Pascal Couchepin, President of the Swiss Confederation, will visit CERN1 on 4 June to participate in the official inauguration of the underground cavern for the laboratory's ATLAS experiment. As the first new experimental cavern to be handed over to CERN by civil engineering contractors, this represents an important milestone for the Laboratory.
CERN is currently building a new particle accelerator, the Large Hadron Collider (LHC). Measuring 27km in circumference, the LHC will be the world's largest and most complex scientific instrument when it switches on in 2007. ATLAS, one of several experiments in preparation for the LHC, will study proton-proton collisions produced by the new accelerator to investigate some of the mysteries of our universe.
The ATLAS particle detector, 44 metres long and 22 metres high, is being built by an international collaboration of around 2000 scientists from 150 institutions in 34 countries around the world. The hand-over of the cavern signals the start of installation for this enormous device.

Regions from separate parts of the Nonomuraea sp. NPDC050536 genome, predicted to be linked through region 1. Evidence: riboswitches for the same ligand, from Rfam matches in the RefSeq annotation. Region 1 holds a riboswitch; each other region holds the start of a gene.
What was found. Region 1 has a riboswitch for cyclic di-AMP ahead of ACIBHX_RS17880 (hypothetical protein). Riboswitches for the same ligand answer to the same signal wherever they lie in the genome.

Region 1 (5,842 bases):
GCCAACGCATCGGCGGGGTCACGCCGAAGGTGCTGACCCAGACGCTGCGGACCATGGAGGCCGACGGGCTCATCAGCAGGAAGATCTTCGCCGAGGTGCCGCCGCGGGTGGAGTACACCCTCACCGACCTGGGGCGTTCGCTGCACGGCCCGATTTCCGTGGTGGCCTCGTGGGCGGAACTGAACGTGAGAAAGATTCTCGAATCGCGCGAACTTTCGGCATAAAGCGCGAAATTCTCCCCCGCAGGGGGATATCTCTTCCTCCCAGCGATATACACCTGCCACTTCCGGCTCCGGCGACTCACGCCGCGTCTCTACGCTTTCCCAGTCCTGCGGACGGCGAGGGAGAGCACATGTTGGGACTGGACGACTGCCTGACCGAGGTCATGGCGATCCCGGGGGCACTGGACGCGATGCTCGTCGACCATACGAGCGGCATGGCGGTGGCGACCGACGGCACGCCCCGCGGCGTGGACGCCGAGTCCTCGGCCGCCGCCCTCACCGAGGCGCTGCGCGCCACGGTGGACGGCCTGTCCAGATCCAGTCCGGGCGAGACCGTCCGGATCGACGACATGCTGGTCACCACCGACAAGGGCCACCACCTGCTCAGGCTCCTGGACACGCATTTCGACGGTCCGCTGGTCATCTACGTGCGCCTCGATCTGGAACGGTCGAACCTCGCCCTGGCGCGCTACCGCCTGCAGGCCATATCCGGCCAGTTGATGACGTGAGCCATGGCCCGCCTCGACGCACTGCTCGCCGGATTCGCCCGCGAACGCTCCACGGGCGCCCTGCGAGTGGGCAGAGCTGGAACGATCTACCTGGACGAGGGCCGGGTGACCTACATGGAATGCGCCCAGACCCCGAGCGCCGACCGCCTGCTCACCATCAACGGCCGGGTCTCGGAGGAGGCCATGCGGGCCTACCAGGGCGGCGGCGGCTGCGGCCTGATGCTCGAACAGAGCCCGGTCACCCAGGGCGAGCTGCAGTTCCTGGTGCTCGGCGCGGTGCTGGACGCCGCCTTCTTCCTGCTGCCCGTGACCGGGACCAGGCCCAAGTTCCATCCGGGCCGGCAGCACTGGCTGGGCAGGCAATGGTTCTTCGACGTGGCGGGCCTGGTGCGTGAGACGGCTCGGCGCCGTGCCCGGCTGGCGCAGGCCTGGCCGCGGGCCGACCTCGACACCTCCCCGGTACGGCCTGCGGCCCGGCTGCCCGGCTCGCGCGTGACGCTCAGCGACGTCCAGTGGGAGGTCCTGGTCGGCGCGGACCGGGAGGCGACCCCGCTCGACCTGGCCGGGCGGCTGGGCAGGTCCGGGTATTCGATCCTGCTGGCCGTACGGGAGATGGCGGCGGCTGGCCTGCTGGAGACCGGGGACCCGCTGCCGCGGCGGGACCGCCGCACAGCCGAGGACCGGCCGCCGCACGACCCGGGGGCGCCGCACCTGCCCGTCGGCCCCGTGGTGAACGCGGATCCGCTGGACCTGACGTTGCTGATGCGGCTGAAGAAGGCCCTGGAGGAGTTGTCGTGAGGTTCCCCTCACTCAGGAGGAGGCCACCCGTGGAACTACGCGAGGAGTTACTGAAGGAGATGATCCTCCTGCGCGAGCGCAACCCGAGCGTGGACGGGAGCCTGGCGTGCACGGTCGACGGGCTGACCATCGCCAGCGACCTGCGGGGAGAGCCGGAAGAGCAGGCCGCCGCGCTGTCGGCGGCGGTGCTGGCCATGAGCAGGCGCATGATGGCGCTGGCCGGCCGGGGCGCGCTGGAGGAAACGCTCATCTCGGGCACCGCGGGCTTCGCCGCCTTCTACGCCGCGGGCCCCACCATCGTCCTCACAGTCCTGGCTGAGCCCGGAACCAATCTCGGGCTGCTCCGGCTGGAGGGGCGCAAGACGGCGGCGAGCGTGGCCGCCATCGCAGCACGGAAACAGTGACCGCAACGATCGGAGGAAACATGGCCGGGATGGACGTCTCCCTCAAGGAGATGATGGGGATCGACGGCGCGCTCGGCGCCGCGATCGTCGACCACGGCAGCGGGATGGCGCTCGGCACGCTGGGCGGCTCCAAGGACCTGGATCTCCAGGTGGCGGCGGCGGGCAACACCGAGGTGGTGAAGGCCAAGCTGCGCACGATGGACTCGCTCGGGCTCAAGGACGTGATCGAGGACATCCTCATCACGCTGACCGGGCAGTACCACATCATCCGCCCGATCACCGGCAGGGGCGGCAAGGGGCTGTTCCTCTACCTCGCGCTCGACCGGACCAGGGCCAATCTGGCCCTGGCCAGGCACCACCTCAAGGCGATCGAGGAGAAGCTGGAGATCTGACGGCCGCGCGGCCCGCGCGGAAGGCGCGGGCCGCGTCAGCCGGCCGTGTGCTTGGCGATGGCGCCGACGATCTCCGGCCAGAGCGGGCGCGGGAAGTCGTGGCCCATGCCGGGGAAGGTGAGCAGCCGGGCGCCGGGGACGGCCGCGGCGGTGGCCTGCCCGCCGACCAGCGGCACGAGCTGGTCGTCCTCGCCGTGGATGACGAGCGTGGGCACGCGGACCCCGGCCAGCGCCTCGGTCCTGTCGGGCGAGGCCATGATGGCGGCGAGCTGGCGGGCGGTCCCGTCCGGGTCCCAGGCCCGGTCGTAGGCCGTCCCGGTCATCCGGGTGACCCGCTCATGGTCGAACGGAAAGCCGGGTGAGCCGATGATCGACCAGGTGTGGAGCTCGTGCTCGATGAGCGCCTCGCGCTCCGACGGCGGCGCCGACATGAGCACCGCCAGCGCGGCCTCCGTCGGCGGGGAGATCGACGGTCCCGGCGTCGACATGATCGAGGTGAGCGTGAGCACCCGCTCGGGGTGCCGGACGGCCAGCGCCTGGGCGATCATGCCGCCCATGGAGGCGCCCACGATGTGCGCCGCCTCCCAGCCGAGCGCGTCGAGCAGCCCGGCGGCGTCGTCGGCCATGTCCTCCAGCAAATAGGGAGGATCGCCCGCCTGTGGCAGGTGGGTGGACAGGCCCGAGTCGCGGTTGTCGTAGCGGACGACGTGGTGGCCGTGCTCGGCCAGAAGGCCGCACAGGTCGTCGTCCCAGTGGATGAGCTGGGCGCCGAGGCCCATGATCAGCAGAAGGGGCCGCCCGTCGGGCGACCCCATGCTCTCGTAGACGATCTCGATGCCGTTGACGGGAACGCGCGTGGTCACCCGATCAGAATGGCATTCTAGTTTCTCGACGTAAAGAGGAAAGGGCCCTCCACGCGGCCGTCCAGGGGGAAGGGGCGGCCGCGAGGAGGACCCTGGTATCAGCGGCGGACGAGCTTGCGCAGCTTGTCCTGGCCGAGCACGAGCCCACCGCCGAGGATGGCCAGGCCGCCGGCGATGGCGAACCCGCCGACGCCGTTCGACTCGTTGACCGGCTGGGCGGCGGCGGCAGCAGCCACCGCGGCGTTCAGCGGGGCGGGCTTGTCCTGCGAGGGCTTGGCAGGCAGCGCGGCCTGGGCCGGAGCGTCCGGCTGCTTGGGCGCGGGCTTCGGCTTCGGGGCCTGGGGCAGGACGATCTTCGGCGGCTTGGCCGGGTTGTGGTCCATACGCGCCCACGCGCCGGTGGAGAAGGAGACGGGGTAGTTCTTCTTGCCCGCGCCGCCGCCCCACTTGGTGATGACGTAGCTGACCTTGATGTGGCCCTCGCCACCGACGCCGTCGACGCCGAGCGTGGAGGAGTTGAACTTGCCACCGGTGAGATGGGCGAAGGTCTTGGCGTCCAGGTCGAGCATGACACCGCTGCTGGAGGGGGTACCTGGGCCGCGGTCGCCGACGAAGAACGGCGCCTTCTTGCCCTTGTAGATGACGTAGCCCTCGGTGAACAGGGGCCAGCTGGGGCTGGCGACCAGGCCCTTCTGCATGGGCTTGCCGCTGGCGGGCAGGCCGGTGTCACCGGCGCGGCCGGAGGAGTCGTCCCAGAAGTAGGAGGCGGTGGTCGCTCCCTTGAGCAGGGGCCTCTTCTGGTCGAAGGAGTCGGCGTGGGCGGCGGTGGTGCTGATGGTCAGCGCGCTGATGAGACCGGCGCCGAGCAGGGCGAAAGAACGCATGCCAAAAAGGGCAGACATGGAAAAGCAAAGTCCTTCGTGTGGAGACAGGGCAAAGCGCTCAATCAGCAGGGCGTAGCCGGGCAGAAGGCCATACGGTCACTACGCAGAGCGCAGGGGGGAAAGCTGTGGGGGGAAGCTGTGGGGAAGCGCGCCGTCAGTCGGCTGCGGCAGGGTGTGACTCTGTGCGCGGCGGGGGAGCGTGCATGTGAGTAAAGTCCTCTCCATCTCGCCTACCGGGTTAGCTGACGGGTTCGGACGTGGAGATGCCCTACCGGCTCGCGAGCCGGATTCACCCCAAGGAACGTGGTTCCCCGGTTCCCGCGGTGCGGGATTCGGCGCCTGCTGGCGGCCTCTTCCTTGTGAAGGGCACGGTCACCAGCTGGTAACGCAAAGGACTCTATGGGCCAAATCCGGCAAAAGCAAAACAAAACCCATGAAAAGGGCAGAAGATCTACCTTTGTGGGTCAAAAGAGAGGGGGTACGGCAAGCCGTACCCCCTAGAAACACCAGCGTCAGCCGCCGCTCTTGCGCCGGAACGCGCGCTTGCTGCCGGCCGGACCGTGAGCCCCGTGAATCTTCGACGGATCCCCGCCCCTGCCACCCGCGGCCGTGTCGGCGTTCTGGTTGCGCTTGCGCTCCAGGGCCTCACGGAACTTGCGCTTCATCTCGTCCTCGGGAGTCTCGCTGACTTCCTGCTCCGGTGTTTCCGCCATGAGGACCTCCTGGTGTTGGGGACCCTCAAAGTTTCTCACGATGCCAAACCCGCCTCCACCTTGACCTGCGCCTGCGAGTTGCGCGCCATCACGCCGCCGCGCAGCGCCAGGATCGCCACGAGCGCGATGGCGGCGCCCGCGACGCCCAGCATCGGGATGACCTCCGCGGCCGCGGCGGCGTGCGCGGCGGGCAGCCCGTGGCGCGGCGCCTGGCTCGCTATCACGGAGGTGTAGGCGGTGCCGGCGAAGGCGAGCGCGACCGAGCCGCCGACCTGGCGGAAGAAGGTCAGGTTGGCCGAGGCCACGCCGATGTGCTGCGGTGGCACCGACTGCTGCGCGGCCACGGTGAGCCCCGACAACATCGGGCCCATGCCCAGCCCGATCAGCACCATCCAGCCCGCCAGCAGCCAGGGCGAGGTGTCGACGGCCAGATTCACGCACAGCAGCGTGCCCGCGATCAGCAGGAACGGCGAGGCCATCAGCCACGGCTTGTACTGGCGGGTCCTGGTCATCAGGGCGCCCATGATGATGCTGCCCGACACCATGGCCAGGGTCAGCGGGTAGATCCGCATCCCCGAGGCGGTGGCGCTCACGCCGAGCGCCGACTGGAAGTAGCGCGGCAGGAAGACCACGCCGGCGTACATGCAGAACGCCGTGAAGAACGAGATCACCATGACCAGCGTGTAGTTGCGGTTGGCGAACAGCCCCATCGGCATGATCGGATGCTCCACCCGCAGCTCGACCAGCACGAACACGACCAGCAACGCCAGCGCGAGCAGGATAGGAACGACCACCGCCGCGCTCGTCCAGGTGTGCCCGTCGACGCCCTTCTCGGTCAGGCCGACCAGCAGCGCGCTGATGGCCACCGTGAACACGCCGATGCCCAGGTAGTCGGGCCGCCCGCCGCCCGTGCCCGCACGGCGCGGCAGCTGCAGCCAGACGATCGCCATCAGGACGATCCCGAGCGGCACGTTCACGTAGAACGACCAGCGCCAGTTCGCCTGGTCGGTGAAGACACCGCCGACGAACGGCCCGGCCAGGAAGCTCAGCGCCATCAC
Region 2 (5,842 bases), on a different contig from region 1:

By detecting the particles produced in around 800 million proton-proton collisions per second, the detector will allow physicists to complete a journey that started with Newton's description of gravity. Gravity acts on mass, but so far science is unable to explain why the fundamental particles have the masses they have. Experiments at the LHC should give us the answer. LHC experiments will also probe the mysterious missing mass and energy of the universe – visible matter accounts for just 5% of what we know must exist. They will investigate the reason for nature's preference for matter over antimatter, and they will probe matter as it existed at the very beginning of time.
The hand-over ceremony will take place in the evening of 4 June. Speeches will be given by CERN Director General Luciano Maiani, President of CERN Council Maurice Bourquin, Arturo Henniger, speaking on behalf of the civil engineering consortium, ATLAS collaboration spokesman, Peter Jenni, and President Couchepin. The President will also visit the cavern 90 metres underground, and tour preparations for the experiments ATLAS, CMS and LHCb.